Earth-Man gathered a group of fellow Earth-born Legion rejects, formed the Justice League of Earth, a group purporting to uphold Superman's ideals. Earth-Man captured many Legion members, absorbing their powers for his own, using the Legionnaire Sun Boy to turn many of the suns in the galaxy red. In desperation, the remaining members of the Legion brought Superman to the 31st century, together they stormed the JLE's satellite headquarters. Earth-Man took on Superman defeating him until Brainiac 5 freed Sun Boy. With Earth's sun once again yellow, Superman could fight Earth-Man on equal terms; the return of Superman's powers, coupled with Earth-Man's indiscriminate attacks, convinced the people of New Metropolis that they had been lied to. Earth-Man held his own against Superman until the freed Legion members arrived, he was defeated by their combined numbers. Earth-Man and his JLE were taken to the prison planet Takron-Galtos, it was revealed that the crystal tablet Earth-Man found had been planted in the Arctic by the Time Trapper in an attempt to separate Superman from the Legion.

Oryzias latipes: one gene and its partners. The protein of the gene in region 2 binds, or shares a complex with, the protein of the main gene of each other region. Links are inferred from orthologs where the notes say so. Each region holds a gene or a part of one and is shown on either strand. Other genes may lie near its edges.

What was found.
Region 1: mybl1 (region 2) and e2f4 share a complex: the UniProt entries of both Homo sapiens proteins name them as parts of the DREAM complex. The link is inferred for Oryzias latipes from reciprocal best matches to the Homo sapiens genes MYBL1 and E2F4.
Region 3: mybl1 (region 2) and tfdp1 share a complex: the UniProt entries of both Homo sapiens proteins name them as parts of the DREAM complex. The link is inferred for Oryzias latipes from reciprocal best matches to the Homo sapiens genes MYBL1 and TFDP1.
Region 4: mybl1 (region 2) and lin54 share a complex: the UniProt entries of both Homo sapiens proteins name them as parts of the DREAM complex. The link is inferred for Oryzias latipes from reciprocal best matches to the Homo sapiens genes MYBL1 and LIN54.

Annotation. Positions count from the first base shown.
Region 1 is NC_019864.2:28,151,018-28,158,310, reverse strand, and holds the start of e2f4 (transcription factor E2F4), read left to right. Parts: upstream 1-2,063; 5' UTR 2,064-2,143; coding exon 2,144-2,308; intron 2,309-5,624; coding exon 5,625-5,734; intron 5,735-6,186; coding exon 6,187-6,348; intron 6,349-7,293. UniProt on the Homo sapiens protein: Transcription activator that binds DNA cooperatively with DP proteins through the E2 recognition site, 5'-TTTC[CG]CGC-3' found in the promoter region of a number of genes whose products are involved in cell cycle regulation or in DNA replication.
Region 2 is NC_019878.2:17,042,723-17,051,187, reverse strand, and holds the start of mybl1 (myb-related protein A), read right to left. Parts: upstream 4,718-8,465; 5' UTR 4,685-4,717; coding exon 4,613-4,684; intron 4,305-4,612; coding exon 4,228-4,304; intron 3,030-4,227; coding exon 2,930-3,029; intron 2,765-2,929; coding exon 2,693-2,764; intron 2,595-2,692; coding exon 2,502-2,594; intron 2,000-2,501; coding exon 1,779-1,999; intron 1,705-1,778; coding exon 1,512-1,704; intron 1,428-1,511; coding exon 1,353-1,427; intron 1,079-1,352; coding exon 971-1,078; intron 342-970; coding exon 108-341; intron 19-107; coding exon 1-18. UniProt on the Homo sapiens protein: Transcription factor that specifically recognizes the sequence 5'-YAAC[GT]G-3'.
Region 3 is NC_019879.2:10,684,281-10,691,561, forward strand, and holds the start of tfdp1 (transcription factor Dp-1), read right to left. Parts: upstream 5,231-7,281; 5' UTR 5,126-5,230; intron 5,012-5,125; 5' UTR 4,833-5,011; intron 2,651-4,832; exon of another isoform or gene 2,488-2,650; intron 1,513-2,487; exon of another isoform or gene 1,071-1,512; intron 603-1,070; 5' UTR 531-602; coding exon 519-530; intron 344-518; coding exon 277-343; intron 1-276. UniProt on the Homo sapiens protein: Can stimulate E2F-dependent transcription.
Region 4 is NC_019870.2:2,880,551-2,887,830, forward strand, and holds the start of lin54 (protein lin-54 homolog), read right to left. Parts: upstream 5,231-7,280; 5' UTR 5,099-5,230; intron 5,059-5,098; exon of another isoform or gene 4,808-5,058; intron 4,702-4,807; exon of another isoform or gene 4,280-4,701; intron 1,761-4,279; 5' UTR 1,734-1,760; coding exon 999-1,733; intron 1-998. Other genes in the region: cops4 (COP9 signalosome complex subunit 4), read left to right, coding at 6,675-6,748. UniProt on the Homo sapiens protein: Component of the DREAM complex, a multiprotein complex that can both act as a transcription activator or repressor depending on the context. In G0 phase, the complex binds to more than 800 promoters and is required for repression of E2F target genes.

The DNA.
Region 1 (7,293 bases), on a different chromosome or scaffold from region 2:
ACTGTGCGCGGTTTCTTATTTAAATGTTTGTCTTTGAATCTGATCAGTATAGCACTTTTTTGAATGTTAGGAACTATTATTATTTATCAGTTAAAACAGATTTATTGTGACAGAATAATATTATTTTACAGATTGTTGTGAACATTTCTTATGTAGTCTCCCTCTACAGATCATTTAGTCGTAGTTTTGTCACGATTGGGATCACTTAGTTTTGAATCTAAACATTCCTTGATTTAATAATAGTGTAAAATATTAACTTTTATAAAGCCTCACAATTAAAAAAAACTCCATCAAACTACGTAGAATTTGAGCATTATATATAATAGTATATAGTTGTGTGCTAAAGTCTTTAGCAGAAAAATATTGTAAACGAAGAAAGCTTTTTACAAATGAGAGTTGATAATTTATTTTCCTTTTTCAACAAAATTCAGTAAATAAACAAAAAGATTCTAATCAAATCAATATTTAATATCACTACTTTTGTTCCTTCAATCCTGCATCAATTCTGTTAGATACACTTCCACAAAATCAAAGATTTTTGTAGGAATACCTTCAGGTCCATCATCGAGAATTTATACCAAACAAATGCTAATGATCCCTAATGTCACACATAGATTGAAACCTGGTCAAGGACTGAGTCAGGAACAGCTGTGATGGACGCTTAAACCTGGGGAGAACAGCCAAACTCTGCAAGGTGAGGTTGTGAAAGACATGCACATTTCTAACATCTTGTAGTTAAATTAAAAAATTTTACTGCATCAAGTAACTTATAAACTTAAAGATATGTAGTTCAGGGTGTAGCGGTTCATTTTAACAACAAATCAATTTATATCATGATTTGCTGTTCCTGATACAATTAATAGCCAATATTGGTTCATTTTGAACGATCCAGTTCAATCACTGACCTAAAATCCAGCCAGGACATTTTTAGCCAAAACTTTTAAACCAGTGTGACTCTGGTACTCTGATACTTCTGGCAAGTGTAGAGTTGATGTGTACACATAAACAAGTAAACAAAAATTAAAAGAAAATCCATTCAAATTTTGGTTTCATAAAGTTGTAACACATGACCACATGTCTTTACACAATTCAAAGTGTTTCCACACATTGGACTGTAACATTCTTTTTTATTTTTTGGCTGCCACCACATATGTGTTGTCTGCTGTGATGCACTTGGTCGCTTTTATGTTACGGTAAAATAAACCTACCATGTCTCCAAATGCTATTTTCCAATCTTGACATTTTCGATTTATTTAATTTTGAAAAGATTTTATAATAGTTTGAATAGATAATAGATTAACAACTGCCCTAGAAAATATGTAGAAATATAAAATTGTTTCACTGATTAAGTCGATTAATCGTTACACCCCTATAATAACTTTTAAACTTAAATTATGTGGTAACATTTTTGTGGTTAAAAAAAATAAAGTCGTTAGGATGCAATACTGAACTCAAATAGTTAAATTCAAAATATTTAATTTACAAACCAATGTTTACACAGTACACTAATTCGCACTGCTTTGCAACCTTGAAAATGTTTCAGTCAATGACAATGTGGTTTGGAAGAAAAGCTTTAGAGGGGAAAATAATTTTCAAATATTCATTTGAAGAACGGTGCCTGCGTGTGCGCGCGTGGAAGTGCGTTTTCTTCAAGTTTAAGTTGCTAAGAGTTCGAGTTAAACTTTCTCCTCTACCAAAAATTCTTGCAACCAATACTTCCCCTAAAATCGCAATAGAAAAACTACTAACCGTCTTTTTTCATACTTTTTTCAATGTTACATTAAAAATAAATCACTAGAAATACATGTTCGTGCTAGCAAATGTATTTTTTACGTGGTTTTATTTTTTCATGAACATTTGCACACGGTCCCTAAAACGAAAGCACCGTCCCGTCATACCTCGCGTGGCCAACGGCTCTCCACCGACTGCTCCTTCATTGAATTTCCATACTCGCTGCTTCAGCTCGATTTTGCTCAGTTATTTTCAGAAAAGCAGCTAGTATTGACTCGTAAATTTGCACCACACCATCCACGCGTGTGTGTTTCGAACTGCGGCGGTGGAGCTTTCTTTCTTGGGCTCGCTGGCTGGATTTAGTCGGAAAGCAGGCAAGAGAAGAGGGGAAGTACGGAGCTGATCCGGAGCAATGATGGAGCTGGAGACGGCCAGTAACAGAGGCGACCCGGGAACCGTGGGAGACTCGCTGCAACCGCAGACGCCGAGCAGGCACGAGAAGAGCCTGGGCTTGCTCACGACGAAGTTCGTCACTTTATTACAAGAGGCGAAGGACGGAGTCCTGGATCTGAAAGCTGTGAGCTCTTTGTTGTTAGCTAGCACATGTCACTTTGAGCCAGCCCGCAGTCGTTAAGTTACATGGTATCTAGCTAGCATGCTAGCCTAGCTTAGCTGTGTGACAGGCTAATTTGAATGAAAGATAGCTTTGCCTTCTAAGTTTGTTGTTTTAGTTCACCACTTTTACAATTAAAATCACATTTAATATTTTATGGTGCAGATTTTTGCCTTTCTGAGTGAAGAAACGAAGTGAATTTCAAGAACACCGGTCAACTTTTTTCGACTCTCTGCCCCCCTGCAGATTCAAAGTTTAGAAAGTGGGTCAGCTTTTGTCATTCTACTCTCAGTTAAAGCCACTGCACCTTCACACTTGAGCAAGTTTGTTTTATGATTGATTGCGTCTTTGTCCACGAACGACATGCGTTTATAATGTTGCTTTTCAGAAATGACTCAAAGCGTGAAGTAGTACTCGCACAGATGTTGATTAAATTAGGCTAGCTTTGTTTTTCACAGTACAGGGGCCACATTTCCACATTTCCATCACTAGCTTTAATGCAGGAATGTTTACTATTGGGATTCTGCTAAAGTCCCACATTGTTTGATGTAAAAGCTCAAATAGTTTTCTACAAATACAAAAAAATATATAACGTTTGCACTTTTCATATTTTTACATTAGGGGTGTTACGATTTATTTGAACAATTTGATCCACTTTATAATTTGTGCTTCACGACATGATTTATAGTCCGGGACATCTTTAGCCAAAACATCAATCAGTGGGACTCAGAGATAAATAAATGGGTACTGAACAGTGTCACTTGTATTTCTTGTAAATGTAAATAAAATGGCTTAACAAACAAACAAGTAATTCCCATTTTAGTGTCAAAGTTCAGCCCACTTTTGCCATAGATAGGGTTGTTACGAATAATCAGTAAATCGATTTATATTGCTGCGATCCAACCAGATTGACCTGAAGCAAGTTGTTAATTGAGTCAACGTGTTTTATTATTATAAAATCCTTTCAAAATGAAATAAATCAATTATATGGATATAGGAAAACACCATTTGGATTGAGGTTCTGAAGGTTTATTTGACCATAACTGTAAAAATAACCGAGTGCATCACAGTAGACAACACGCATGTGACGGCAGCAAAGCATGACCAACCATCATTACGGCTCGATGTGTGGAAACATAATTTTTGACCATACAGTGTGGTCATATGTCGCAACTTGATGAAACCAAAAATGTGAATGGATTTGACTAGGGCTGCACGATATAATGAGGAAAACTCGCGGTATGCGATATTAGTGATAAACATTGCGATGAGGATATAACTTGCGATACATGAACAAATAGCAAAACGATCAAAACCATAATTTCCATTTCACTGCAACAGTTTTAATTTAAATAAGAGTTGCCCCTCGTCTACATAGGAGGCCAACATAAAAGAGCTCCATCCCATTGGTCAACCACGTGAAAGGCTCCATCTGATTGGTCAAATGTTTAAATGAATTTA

Earth-Man and the rest of the JLE appear as members of the new Legion of Super-Villains in Final Crisis: Legion of 3 Worlds. He states that the alliance is only temporary, since the villains all want the same thing: death to the Legion. Following the defeat of the combined JLE-LSV, Earth-Man is again imprisoned, until the Earth Government, eager to mollify his pro-human supporters, forces the Legion to offer him membership in return for allowing the Legion to remain on Earth. While mulling over their offer, Earth-Man is offered a Green Lantern ring by Dyogene, a creature from within the planet Oa. Earth-Man accepts the Legion's offer, but secretly uses his Lantern ring to deactivate the failsafe that Brainiac 5 placed in his Legion flight ring to keep his power in check. Despite this breach of faith, he still acts in the Legion's favor during an anti-alien riot. Afterwards, back in his quarters, he asks the Lantern ring how it works, it produces a power battery and tells him the recharging oath.